The payment for her two nights had already been made through the online agency and I have a ‘no refund if you cancel’ policy as I don’t get any passing trade. I suspected that once she had realised how far away she was from the wedding venue the problem with the heating was a perfect excuse for her to pack up and move to where her friends were.
Five days later I get a message, asking for a full refund. I replied, stating that I wasn’t prepared to as the fault had indeed been fixed that evening (it was a fuse that had blown) and therefore it had been her decision to leave.
She then appealed to the online agency for her refund. They looked into it and said that firstly she should have notified them immediately rather than a week later and secondly I had done everything possible to solve the issue; she was not entitled to a refund.
I received a final message from her – send me the money back or I’ll write a bad review. I didn’t respond to that.
Two days later the review is online, criticising many aspects of her stay. After the first few minutes of terror had passed (and anger that my overall score had dropped from a perfect 10) I realised that actually, this was a great opportunity to market my business even more.
To paraphrase my responses to her complaints:
“The photos are misleading – outside the main window is a car park offering no privacy to guests”
– the only car parked there is your own. Beyond that are the hills and green fells of the Lake District National Park and trust me, the sheeps’ eyesight isn’t that great!
“The owner didn’t communicate well with me”
– whilst trying to speak to you to resolve the issue, you hung up on me. I therefore had to resort to texting you, which isn’t great for anyone.
“I found XXXX hotel down the road instead and it’s much cheaper so I would recommend people go and stay there”
– it’s a great hotel, but you can’t take your dogs there (we’re very pet friendly). And you can’t sit in your own private kitchen having a gorgeous, full Cumbrian breakfast whilst wearing your dressing gown either.
“There was no hot water”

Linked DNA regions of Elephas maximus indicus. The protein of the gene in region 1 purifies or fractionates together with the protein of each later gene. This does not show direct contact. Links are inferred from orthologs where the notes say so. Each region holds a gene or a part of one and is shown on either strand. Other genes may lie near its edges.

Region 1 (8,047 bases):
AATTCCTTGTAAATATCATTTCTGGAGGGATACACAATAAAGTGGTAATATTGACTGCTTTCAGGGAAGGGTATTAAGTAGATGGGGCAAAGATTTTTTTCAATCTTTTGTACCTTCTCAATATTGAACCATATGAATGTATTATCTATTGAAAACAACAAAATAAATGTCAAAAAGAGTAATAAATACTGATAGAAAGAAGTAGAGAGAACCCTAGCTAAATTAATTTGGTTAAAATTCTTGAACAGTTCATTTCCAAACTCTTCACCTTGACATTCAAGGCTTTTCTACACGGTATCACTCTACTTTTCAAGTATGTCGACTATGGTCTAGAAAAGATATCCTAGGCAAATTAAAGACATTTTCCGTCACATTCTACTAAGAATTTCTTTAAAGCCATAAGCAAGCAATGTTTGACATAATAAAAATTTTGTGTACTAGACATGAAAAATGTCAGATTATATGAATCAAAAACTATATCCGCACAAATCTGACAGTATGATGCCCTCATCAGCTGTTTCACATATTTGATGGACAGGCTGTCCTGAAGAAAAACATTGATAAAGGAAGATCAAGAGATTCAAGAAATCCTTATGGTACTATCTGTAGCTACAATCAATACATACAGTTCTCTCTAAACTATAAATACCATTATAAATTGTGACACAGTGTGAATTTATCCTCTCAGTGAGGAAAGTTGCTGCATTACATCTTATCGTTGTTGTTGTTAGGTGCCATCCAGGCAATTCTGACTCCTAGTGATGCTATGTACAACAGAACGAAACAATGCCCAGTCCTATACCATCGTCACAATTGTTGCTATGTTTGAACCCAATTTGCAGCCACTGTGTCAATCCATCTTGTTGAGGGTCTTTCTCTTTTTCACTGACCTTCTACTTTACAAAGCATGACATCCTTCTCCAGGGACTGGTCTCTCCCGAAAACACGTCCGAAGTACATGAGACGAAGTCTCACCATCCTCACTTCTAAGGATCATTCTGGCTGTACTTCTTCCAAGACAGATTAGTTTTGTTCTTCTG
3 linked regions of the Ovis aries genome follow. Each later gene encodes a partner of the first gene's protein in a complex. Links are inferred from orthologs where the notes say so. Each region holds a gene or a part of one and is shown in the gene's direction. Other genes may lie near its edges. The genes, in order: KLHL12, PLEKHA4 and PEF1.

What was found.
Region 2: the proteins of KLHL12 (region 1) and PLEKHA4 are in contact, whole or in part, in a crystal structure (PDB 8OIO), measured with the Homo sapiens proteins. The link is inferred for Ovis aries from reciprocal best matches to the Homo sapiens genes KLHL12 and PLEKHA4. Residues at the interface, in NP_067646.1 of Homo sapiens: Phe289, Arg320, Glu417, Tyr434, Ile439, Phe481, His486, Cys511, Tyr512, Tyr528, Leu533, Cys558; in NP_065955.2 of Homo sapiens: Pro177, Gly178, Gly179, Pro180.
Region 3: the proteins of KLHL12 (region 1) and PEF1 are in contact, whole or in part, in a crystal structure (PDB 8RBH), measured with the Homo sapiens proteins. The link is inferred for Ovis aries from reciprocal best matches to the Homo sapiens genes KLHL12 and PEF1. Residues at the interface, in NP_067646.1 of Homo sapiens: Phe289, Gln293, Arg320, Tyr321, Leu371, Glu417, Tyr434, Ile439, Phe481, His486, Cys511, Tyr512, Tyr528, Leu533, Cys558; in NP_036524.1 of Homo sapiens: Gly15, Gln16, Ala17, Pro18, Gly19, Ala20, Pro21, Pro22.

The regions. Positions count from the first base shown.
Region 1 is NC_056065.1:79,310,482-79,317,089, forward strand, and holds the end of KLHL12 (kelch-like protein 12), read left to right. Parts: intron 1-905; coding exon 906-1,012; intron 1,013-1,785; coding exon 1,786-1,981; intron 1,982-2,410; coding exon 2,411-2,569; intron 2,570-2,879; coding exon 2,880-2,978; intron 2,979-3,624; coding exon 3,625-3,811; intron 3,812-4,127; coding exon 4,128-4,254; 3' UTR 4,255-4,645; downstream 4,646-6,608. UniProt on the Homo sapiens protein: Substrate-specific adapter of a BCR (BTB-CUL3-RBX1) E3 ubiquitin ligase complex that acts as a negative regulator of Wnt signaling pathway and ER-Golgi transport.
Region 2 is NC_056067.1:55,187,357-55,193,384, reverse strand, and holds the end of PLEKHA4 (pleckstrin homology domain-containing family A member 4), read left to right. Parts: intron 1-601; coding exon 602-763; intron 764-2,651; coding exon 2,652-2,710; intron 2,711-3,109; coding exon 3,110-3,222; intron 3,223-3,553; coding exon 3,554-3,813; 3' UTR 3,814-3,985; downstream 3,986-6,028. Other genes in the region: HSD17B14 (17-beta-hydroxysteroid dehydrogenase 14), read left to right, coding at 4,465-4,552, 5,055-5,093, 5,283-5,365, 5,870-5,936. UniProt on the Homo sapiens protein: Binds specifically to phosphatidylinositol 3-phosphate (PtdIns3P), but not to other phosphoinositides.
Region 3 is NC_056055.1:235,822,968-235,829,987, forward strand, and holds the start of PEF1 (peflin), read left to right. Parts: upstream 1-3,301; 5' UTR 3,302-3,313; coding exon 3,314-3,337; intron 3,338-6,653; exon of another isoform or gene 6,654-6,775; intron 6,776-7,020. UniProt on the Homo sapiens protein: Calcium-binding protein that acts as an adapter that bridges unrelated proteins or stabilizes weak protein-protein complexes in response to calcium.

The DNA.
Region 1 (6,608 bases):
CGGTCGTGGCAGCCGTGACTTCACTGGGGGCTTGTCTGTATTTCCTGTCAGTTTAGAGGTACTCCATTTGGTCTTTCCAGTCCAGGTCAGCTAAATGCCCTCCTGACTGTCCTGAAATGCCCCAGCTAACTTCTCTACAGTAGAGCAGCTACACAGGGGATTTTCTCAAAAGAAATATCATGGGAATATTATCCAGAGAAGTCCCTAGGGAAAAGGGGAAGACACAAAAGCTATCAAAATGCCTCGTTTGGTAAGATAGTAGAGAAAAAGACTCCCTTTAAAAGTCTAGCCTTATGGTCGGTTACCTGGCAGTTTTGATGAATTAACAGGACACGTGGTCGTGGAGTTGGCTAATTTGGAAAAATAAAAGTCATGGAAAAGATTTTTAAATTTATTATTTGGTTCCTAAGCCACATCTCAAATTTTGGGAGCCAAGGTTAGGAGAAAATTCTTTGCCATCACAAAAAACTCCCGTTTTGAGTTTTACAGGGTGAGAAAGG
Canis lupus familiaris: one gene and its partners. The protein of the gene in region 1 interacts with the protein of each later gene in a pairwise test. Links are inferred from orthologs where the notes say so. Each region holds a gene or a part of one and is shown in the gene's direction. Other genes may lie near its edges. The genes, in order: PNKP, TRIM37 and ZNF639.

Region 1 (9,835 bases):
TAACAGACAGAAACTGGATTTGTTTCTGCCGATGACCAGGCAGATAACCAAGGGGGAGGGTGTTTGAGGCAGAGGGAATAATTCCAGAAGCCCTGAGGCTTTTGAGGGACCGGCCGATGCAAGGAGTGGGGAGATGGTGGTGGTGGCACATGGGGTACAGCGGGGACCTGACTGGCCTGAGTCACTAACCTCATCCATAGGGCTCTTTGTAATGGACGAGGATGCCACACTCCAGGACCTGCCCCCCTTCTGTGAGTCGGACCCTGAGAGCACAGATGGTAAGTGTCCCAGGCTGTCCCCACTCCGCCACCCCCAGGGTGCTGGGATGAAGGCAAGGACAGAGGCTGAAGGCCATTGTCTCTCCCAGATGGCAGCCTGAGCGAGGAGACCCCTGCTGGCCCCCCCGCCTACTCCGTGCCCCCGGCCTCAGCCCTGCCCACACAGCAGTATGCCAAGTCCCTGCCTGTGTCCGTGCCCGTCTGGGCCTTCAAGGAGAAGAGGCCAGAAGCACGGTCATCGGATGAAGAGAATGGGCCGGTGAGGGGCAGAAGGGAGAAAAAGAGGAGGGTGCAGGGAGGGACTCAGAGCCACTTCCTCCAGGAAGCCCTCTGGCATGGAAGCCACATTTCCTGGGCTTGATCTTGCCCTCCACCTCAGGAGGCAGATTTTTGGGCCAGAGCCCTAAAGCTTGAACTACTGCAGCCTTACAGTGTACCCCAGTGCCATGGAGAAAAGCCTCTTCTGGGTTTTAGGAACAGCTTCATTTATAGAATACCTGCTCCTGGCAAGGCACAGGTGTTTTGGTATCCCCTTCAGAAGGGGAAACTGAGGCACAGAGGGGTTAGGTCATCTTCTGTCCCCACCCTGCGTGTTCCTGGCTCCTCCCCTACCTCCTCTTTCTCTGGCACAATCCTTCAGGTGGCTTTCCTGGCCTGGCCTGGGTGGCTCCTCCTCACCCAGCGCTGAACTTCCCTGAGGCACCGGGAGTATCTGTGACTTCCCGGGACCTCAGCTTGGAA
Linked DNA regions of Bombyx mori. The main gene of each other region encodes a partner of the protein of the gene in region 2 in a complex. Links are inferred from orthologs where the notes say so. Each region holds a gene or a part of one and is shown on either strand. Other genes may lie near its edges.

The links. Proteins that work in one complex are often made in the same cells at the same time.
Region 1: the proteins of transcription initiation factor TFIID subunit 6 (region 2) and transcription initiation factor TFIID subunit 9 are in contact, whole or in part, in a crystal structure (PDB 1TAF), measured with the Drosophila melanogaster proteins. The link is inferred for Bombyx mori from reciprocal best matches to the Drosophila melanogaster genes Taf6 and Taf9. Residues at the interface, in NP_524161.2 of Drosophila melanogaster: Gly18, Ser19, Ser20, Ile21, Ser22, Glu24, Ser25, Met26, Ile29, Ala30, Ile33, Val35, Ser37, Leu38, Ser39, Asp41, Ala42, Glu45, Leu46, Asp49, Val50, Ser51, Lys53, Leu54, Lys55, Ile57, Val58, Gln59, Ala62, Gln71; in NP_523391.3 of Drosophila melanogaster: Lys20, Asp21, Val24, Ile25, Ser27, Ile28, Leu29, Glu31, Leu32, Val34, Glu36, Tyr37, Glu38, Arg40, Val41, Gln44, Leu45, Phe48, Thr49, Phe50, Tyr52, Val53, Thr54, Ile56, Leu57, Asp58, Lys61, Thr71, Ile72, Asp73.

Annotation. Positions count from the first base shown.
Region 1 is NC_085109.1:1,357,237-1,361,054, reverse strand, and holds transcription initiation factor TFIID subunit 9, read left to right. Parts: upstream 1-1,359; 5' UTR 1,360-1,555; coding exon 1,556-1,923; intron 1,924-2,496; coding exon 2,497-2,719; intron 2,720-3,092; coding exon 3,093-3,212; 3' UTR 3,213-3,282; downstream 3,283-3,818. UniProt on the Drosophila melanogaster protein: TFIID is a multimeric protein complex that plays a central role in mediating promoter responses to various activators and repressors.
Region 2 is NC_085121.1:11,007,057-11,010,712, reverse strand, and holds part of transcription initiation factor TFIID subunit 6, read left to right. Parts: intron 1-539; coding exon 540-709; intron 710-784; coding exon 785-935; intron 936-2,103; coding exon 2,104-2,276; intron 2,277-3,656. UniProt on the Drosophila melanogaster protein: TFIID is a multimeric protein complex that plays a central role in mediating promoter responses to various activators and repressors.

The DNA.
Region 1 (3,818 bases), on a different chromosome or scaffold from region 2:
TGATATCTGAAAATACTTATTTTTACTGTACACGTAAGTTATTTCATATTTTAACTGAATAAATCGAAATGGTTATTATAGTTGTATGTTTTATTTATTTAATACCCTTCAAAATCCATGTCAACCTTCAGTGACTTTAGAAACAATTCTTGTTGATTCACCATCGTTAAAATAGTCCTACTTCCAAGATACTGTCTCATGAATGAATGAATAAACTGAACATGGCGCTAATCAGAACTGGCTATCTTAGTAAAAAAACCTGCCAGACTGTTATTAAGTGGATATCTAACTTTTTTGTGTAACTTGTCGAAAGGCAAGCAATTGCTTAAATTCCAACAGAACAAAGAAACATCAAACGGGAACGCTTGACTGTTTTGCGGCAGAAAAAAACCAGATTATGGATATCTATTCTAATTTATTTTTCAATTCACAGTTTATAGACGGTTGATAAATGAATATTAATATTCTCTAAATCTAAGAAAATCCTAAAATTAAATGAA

– I offered you alternative facilities next door in which to shower and change. The problem was fixed within 2 hours so by the time you would have got back from dinner, everything would have been perfect.
“There was no heating and the weather was freezing cold”
– it was June, the Met Office reports that the temperature that day was around 15 degrees Celsius and we also have a log burner to keep our guests toasty warm.
“The owner wouldn’t give me a refund”
– you demanded a refund a week after you left. You then threatened to write a bad review if I didn’t give you the money. I won’t respond to guests who behave this way; I’m glad though that you found somewhere that matched your expectations.
A bad review creates interest, discussion, engagement. For my business, I’ve actually seen an increase in bookings since this has gone up – I guess that guests realise that actually, if something does go wrong they can be confident that I’ll fix it for them. As always the measure of a good business is not always getting everything right but doing the right thing when it goes wrong.
So don’t be frightened by a bad review. Think carefully before responding in a positive way but as CB always says, don’t fight with pigs in sh*t. The pigs love it and you just come out smelling of sh*t.
But at Rosie’s Barn, you can be sure of a nice hot shower to wash it off! www.rosiesbarn.co.uk